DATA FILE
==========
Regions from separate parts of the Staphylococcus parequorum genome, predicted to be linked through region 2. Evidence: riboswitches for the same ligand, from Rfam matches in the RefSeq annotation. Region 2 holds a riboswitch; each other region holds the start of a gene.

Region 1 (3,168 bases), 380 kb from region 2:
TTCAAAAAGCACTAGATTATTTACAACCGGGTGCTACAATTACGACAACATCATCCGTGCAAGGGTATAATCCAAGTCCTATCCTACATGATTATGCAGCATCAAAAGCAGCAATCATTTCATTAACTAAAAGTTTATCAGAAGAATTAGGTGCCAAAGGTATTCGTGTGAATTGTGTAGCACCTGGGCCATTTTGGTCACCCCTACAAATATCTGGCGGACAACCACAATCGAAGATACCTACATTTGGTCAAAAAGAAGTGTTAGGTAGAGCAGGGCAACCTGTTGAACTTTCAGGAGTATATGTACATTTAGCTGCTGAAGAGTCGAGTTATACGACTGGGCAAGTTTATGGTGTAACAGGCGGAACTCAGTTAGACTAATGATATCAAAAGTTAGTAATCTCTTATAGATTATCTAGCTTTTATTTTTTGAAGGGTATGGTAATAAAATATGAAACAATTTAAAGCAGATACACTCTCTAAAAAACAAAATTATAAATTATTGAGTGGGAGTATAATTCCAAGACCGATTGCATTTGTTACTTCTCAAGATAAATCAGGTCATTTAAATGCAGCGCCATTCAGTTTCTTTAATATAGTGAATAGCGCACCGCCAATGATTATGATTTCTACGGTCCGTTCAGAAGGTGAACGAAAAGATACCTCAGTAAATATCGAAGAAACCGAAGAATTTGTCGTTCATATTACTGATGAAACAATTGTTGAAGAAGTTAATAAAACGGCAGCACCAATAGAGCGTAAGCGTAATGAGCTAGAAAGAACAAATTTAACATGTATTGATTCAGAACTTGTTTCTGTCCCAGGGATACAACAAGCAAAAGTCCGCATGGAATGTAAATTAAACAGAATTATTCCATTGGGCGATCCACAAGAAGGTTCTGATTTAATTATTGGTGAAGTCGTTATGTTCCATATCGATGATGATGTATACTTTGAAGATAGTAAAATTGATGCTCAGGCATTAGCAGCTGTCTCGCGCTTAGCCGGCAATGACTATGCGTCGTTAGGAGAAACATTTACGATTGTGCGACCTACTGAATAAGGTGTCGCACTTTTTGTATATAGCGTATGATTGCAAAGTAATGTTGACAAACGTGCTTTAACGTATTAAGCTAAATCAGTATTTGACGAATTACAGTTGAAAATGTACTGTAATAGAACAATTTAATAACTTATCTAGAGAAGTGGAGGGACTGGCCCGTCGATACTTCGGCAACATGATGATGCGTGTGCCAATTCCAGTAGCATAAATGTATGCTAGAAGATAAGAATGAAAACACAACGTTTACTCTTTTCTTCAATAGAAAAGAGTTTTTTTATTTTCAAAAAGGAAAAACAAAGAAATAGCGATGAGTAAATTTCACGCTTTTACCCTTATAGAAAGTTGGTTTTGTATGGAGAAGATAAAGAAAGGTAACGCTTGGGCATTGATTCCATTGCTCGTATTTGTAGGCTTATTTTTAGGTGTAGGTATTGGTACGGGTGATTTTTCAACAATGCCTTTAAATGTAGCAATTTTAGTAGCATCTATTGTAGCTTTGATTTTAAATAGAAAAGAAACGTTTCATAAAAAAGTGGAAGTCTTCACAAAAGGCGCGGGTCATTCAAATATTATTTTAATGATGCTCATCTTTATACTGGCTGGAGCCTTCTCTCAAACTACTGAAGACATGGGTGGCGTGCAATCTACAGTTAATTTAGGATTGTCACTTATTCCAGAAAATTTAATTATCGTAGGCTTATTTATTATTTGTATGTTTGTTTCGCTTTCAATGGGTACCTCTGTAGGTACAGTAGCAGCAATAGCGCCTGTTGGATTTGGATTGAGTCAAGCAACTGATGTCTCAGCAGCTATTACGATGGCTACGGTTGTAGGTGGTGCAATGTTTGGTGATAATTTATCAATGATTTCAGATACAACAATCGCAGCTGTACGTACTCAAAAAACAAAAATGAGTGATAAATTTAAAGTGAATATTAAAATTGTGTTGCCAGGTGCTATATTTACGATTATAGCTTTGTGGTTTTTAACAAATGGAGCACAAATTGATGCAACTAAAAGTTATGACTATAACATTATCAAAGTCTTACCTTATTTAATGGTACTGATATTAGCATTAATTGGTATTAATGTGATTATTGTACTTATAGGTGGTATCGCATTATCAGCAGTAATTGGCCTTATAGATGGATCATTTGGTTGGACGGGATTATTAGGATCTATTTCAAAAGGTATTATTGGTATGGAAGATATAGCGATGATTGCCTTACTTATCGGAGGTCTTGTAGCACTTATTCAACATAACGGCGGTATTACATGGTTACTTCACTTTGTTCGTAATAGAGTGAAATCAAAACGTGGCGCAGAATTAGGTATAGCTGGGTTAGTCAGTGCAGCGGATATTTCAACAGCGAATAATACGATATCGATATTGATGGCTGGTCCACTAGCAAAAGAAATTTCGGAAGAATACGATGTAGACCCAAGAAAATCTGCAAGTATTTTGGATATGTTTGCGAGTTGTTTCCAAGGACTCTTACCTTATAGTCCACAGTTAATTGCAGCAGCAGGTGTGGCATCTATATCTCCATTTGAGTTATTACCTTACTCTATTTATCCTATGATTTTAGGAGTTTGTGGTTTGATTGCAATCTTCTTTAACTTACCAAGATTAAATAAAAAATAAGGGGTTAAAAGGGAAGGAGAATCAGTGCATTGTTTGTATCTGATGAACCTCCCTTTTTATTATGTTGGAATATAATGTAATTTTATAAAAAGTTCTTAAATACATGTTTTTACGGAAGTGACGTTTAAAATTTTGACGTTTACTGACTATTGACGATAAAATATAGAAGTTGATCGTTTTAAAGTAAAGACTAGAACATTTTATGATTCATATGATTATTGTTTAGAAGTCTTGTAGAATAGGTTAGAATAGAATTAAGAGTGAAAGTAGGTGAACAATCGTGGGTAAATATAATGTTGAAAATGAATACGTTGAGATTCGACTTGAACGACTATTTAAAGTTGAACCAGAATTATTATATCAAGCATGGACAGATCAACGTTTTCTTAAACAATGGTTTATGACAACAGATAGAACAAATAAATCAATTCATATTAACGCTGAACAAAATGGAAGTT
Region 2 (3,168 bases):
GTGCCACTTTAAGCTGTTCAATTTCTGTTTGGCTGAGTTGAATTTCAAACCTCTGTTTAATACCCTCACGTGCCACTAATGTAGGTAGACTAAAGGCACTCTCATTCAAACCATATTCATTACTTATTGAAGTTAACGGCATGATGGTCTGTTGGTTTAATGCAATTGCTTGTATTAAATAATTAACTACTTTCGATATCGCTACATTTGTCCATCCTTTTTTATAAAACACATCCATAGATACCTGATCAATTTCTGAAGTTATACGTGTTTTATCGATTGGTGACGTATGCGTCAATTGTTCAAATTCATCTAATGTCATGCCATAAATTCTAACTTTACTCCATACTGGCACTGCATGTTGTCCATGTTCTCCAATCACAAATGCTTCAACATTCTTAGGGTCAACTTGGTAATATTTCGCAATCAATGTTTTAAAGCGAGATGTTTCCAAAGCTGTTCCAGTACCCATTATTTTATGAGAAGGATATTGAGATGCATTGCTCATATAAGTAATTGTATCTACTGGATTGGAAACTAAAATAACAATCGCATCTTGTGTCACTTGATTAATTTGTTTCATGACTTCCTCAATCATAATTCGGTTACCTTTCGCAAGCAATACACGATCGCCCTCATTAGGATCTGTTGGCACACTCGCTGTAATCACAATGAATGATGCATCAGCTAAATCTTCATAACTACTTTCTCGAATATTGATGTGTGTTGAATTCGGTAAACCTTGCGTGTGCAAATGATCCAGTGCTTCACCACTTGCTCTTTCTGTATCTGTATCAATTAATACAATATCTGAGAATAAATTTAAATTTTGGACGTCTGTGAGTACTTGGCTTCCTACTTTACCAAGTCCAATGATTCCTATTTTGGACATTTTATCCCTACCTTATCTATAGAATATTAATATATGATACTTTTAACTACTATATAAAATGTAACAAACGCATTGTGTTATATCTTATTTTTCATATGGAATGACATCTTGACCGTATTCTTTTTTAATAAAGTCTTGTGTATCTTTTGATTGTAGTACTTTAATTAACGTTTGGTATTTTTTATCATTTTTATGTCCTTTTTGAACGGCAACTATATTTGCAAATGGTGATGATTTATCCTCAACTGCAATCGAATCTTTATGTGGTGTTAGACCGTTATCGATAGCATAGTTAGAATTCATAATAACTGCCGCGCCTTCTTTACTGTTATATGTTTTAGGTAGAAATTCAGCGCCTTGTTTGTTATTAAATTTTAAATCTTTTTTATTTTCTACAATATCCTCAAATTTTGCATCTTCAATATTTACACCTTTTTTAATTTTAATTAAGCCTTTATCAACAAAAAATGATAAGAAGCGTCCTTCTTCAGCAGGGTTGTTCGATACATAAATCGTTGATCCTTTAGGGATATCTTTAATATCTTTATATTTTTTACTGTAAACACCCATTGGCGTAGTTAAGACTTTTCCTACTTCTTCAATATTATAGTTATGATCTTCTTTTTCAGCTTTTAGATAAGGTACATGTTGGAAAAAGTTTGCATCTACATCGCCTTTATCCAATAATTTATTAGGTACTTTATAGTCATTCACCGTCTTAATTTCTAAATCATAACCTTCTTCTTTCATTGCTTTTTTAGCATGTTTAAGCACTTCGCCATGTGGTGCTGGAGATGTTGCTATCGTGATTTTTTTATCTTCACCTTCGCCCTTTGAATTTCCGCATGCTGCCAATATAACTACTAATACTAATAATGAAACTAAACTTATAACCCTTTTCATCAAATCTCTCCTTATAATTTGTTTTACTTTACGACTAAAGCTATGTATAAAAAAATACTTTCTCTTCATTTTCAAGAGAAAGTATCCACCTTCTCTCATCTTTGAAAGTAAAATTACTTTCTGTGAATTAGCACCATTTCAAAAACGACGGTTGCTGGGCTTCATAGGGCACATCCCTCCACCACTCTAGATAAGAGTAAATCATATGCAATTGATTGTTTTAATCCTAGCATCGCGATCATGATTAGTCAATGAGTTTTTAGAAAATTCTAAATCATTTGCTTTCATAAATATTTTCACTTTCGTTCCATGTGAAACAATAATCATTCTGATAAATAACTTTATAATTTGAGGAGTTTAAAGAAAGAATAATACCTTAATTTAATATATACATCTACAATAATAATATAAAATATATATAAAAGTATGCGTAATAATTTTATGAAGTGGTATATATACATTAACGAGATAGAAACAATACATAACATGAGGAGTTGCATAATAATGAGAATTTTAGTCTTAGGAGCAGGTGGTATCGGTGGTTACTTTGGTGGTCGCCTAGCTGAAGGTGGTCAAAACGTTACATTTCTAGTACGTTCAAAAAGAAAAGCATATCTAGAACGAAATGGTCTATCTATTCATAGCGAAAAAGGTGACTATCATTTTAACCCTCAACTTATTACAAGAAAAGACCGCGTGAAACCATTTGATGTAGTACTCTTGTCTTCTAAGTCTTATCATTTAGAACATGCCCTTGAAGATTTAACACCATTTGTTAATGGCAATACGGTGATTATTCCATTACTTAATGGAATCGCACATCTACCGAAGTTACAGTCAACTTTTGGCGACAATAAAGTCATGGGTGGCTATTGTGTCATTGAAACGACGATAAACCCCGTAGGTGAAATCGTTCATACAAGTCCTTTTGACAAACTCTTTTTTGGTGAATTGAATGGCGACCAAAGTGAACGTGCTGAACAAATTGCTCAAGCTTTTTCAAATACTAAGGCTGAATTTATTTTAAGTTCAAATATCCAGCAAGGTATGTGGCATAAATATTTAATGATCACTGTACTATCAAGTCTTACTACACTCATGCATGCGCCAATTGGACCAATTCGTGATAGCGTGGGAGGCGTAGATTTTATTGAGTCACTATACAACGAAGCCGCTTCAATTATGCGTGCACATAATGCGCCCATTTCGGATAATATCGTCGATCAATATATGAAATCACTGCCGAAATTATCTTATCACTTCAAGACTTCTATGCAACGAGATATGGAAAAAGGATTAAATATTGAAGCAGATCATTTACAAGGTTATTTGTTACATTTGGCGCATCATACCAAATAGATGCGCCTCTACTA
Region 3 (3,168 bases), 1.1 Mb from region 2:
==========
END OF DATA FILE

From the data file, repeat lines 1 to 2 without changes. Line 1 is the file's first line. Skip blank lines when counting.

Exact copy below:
Regions from separate parts of the Staphylococcus parequorum genome, predicted to be linked through region 2. Evidence: riboswitches for the same ligand, from Rfam matches in the RefSeq annotation. Region 2 holds a riboswitch; each other region holds the start of a gene.

Region 1 (3,168 bases), 380 kb from region 2: